Charitable Bequests: Where There’s a Will, There’s a Way

MacKenzie Scott made big waves last year when she donated over $8.5 billion in three rounds of charitable giving, setting the record for the largest distribution by a living individual to working charities. But not all donors who wish to support cherished charitable organizations are ready to give away assets today.

Fortunately, there is a simple way to give without impacting your day-to-day finances. It’s called a bequest. A bequest is a way to leave money to charity through your will or trust after your death. It costs nothing now, but it can support the organization’s future while leaving a lasting legacy. In fact, donors often choose to honor friends or family members by creating a memorial fund in their name.

Not surprisingly, bequests are the most popular type of planned gift. According to the Giving USA 2021 report, donors bequeathed an eye-popping $41.91 billion to charity in 2020. That represents 9% of all charitable gifts made in 2020—and more than double the amount given by large corporations.i What’s more, last year’s figure is just the latest in a long upward march, demonstrating the enduring popularity of this approach (Display).

Donor Interest in Charitable Bequests Continues to Grow


Bequests Are Easy

There are several reasons donors are attracted to this planned giving strategy. First, making a bequest is easy. Simply include a bequest provision when creating or revising your will or revocable trust. You can even add the provision to an existing will through a codicil. Many nonprofits will provide sample language. For example, “I give and bequeath the sum of $XX to the ABC Charitable Foundation, a nonprofit corporation located at . . ., to support its charitable purposes.” Be sure to consult your estate attorney for assistance in formalizing your intentions.

Bequests Are Flexible

The example above, called a general bequest, is the most common type. It typically calls for a dollar amount to be paid to an organization from the estate’s general assets. But donors have great flexibility in terms of structure, including the ones below:

  • A specific bequest can be used to give a specified property or asset. Be careful though—if the specified property is no longer owned at death, the intended beneficiary may end up with nothing. 
  • A demonstrative bequest can be used to make a specific distribution from a named source or account.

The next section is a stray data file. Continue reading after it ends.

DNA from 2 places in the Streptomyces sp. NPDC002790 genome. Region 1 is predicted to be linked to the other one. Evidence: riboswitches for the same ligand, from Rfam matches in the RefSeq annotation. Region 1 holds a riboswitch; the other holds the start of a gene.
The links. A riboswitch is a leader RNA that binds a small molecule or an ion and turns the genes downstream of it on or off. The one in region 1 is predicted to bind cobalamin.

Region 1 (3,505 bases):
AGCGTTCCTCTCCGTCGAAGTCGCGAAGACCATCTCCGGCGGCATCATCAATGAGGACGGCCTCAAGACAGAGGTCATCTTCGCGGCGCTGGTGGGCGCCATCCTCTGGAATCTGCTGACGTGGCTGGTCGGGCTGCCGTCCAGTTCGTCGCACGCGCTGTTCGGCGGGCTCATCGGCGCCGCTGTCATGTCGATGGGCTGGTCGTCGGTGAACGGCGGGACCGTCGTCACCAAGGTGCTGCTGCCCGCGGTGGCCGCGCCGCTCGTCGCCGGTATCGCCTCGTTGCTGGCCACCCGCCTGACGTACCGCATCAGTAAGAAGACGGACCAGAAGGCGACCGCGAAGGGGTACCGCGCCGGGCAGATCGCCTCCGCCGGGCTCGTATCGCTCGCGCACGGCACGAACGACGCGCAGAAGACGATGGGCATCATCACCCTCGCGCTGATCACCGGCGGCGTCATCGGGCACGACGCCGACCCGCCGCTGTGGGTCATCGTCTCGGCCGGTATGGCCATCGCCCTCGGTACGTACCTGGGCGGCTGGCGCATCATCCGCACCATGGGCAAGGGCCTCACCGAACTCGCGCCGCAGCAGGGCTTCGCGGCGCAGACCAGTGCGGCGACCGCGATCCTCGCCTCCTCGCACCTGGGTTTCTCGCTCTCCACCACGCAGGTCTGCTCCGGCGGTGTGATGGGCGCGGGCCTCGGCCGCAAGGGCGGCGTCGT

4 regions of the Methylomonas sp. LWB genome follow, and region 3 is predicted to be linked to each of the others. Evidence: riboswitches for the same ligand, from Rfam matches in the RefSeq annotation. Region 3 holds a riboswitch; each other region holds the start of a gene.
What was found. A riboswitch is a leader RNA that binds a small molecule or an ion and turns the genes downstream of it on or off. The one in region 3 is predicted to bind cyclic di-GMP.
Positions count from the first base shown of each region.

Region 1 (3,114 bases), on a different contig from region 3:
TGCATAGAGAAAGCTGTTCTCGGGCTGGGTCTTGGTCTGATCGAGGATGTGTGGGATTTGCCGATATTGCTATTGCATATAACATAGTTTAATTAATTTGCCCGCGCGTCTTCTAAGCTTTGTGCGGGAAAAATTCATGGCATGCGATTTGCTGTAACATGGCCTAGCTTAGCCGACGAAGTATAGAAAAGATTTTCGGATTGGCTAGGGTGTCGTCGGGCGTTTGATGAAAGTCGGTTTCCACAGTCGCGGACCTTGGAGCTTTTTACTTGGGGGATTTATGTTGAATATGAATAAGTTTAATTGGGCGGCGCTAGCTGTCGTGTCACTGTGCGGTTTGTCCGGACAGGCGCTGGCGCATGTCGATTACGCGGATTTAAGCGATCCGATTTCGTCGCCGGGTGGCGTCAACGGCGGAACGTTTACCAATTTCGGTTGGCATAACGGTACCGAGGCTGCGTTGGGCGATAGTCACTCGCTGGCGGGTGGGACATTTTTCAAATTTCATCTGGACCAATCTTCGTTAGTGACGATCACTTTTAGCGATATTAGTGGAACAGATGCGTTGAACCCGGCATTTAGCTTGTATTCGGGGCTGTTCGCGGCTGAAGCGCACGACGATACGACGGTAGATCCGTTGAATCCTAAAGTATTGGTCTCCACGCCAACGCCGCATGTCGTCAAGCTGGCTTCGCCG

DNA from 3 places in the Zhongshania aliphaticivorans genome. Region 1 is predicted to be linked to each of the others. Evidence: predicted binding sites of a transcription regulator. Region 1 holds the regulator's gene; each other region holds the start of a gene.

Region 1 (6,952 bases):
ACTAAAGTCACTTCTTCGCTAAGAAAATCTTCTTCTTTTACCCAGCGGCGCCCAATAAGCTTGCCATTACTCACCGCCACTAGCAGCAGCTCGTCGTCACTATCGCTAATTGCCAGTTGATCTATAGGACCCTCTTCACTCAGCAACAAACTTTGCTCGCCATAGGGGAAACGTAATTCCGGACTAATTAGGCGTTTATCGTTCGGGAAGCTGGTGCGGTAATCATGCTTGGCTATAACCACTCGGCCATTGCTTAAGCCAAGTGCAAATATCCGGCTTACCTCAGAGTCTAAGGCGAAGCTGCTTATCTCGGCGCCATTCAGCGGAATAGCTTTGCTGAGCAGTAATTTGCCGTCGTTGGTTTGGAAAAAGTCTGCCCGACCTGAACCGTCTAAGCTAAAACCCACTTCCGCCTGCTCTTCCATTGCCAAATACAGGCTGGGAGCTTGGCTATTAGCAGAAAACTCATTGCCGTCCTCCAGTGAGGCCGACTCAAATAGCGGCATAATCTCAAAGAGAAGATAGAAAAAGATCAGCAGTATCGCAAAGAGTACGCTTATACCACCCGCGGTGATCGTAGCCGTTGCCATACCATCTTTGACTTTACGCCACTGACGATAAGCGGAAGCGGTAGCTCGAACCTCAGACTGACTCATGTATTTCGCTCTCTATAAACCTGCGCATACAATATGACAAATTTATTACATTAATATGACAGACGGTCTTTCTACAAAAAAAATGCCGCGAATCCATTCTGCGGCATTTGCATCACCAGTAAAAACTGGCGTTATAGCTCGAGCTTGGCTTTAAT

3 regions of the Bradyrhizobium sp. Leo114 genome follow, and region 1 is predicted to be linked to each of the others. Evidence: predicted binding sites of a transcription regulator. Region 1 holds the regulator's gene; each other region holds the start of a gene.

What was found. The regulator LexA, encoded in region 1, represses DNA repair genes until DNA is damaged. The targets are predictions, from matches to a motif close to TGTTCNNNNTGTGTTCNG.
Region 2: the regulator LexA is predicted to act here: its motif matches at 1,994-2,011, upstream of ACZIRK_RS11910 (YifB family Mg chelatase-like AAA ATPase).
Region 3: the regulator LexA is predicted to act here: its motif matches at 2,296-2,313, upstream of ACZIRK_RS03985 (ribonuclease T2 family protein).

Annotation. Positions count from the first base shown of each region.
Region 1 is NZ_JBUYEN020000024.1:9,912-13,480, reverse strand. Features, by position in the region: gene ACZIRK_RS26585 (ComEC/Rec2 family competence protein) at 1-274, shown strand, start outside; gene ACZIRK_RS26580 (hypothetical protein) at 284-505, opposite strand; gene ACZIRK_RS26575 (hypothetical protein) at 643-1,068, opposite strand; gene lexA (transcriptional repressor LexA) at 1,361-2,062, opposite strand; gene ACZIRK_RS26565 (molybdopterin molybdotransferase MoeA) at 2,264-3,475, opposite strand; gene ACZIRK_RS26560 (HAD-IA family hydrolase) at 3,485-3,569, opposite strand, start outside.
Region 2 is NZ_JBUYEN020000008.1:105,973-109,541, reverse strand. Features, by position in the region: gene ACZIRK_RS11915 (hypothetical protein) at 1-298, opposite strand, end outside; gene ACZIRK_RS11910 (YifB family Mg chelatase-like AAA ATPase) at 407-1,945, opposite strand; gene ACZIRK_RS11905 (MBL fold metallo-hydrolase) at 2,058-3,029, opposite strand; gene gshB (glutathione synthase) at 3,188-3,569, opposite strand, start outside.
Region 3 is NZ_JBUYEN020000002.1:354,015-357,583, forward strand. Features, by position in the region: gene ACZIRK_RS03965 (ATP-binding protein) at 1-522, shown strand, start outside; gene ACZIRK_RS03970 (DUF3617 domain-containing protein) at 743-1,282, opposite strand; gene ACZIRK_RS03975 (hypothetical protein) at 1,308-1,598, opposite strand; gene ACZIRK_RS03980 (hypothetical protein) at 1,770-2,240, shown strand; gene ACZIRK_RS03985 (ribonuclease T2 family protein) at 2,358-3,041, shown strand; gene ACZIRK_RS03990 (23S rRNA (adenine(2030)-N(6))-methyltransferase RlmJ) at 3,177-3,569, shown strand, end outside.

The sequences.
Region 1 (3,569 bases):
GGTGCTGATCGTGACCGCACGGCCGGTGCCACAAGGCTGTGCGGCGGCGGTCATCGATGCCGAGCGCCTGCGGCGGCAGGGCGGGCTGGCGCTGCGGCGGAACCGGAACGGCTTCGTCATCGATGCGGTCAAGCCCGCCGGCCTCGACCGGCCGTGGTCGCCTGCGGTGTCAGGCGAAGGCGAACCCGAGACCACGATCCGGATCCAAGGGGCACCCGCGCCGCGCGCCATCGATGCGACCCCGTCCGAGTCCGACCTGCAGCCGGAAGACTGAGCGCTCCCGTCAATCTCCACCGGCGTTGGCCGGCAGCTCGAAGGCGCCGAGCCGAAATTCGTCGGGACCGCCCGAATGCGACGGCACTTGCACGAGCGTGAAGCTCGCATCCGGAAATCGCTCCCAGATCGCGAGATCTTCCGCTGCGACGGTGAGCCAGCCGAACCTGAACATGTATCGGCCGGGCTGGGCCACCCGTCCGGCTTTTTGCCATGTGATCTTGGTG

• A residuary bequest gives all or a portion of the estate that remains after the other bequests, debts, and taxes have been paid.

Here again, your estate planning professional can help you incorporate the type of bequest that works best for you.

Don’t Forget About Retirement Accounts and Life Insurance

IRA or qualified retirement plan assets can be very attractive to leave to charity. Consider that when IRA assets are left to family members, any distributions will be subject to ordinary income taxes, and the IRA assets may be subject to estate taxes, too (Display). 

Since retirement assets left to charity won’t be subject to the same tax burden, it often makes sense to leave such assets to charity and non-IRA assets to family members who net more after taxes. In this case, donors should simply name the charity on their IRA Designation of Beneficiary form.

IRA Assets Are Especially Attractive for Bequests


Alternatively, those who find they no longer need life insurance proceeds to replace their income or pay estate taxes, could consider naming their favorite charity as a beneficiary on a life insurance policy instead. This can be a great way to support the mission for decades to come.

What About Taxes?

A bequest passing to charity upon death qualifies for the unlimited estate tax charitable deduction.  However, bequests usually don’t provide a charitable income tax deduction, although there may be an exception if the governing will or trust document includes specific instructions. Here, the document must stipulate that if the will or trust makes a charitable bequest, then that bequest should be made first with income, including income in respect of a decedent (IRD).ii

This differs from the tax treatment of lifetime gifts which do qualify for a charitable income tax deduction. Your Bernstein Financial Advisor can walk you through the different options for giving now or later and recommend a course of action that’s beneficial from a tax perspective while maintaining your financial security. For more information on tax-efficient charitable strategies, you can also see Bernstein’s Philanthropy: Rooted in Your Values.

Christopher Clarkson
National Director, Planning | Foundation & Institutional Advisory

[i] Giving USA 2021. The Annual Report on Philanthropy for the Year 2020: Key Findings.

[ii] Hoyt, Christopher, Income Tax Deductions Charitable Bequests of IRD, 2015.

The views expressed herein do not constitute, and should not be considered to be, legal or tax advice. The tax rules are complicated, and their impact on a particular individual may differ depending on the individual’s specific circumstances. Please consult with your legal or tax advisor regarding your specific situation.

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